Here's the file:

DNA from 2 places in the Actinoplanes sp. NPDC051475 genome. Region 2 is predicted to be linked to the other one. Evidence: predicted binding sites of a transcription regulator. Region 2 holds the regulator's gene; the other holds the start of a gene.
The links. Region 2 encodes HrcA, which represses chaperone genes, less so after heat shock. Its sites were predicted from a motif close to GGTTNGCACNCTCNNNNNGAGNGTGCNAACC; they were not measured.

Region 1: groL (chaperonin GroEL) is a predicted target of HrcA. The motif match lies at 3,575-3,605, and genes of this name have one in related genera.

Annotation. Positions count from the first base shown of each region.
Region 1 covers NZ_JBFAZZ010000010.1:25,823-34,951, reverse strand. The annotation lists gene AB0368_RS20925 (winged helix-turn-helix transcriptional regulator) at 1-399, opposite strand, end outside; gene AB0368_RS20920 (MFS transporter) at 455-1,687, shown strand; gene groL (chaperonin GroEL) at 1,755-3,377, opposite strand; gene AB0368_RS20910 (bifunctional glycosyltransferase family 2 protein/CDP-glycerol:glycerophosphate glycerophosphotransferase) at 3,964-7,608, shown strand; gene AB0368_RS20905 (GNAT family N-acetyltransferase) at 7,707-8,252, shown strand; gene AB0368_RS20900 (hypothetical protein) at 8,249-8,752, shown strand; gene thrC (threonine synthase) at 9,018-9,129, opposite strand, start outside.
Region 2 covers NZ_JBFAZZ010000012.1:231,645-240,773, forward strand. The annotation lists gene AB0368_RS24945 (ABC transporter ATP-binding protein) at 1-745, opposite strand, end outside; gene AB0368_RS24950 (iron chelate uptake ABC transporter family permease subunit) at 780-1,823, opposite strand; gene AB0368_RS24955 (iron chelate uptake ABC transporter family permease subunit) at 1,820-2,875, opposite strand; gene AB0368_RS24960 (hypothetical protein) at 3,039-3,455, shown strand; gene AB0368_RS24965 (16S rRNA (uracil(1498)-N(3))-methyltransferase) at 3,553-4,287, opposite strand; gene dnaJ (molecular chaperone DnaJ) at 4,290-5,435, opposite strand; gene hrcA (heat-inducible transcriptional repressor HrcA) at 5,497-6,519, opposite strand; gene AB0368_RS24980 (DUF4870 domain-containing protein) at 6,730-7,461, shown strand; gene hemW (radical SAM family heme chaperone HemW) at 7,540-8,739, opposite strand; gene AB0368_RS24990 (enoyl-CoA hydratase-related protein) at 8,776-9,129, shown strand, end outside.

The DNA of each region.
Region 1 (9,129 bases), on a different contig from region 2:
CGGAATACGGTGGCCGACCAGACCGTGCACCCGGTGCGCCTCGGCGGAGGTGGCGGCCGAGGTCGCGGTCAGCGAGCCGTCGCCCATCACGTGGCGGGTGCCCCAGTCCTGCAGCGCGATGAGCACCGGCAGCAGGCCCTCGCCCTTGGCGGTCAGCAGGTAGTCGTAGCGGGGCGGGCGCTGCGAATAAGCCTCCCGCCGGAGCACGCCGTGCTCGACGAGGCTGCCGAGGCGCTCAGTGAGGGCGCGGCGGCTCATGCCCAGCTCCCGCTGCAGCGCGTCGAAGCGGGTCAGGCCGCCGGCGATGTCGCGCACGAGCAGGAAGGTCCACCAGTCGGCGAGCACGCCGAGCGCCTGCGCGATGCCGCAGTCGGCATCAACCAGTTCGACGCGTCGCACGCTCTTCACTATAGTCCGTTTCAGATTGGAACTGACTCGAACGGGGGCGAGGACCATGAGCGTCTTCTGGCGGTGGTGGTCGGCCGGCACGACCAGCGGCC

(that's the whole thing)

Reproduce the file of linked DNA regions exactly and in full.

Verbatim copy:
DNA from 2 places in the Actinoplanes sp. NPDC051475 genome. Region 2 is predicted to be linked to the other one. Evidence: predicted binding sites of a transcription regulator. Region 2 holds the regulator's gene; the other holds the start of a gene.
The links. Region 2 encodes HrcA, which represses chaperone genes, less so after heat shock. Its sites were predicted from a motif close to GGTTNGCACNCTCNNNNNGAGNGTGCNAACC; they were not measured.

Region 1: groL (chaperonin GroEL) is a predicted target of HrcA. The motif match lies at 3,575-3,605, and genes of this name have one in related genera.

Annotation. Positions count from the first base shown of each region.
Region 1 covers NZ_JBFAZZ010000010.1:25,823-34,951, reverse strand. The annotation lists gene AB0368_RS20925 (winged helix-turn-helix transcriptional regulator) at 1-399, opposite strand, end outside; gene AB0368_RS20920 (MFS transporter) at 455-1,687, shown strand; gene groL (chaperonin GroEL) at 1,755-3,377, opposite strand; gene AB0368_RS20910 (bifunctional glycosyltransferase family 2 protein/CDP-glycerol:glycerophosphate glycerophosphotransferase) at 3,964-7,608, shown strand; gene AB0368_RS20905 (GNAT family N-acetyltransferase) at 7,707-8,252, shown strand; gene AB0368_RS20900 (hypothetical protein) at 8,249-8,752, shown strand; gene thrC (threonine synthase) at 9,018-9,129, opposite strand, start outside.
Region 2 covers NZ_JBFAZZ010000012.1:231,645-240,773, forward strand. The annotation lists gene AB0368_RS24945 (ABC transporter ATP-binding protein) at 1-745, opposite strand, end outside; gene AB0368_RS24950 (iron chelate uptake ABC transporter family permease subunit) at 780-1,823, opposite strand; gene AB0368_RS24955 (iron chelate uptake ABC transporter family permease subunit) at 1,820-2,875, opposite strand; gene AB0368_RS24960 (hypothetical protein) at 3,039-3,455, shown strand; gene AB0368_RS24965 (16S rRNA (uracil(1498)-N(3))-methyltransferase) at 3,553-4,287, opposite strand; gene dnaJ (molecular chaperone DnaJ) at 4,290-5,435, opposite strand; gene hrcA (heat-inducible transcriptional repressor HrcA) at 5,497-6,519, opposite strand; gene AB0368_RS24980 (DUF4870 domain-containing protein) at 6,730-7,461, shown strand; gene hemW (radical SAM family heme chaperone HemW) at 7,540-8,739, opposite strand; gene AB0368_RS24990 (enoyl-CoA hydratase-related protein) at 8,776-9,129, shown strand, end outside.

The DNA of each region.
Region 1 (9,129 bases), on a different contig from region 2:
CGGAATACGGTGGCCGACCAGACCGTGCACCCGGTGCGCCTCGGCGGAGGTGGCGGCCGAGGTCGCGGTCAGCGAGCCGTCGCCCATCACGTGGCGGGTGCCCCAGTCCTGCAGCGCGATGAGCACCGGCAGCAGGCCCTCGCCCTTGGCGGTCAGCAGGTAGTCGTAGCGGGGCGGGCGCTGCGAATAAGCCTCCCGCCGGAGCACGCCGTGCTCGACGAGGCTGCCGAGGCGCTCAGTGAGGGCGCGGCGGCTCATGCCCAGCTCCCGCTGCAGCGCGTCGAAGCGGGTCAGGCCGCCGGCGATGTCGCGCACGAGCAGGAAGGTCCACCAGTCGGCGAGCACGCCGAGCGCCTGCGCGATGCCGCAGTCGGCATCAACCAGTTCGACGCGTCGCACGCTCTTCACTATAGTCCGTTTCAGATTGGAACTGACTCGAACGGGGGCGAGGACCATGAGCGTCTTCTGGCGGTGGTGGTCGGCCGGCACGACCAGCGGCC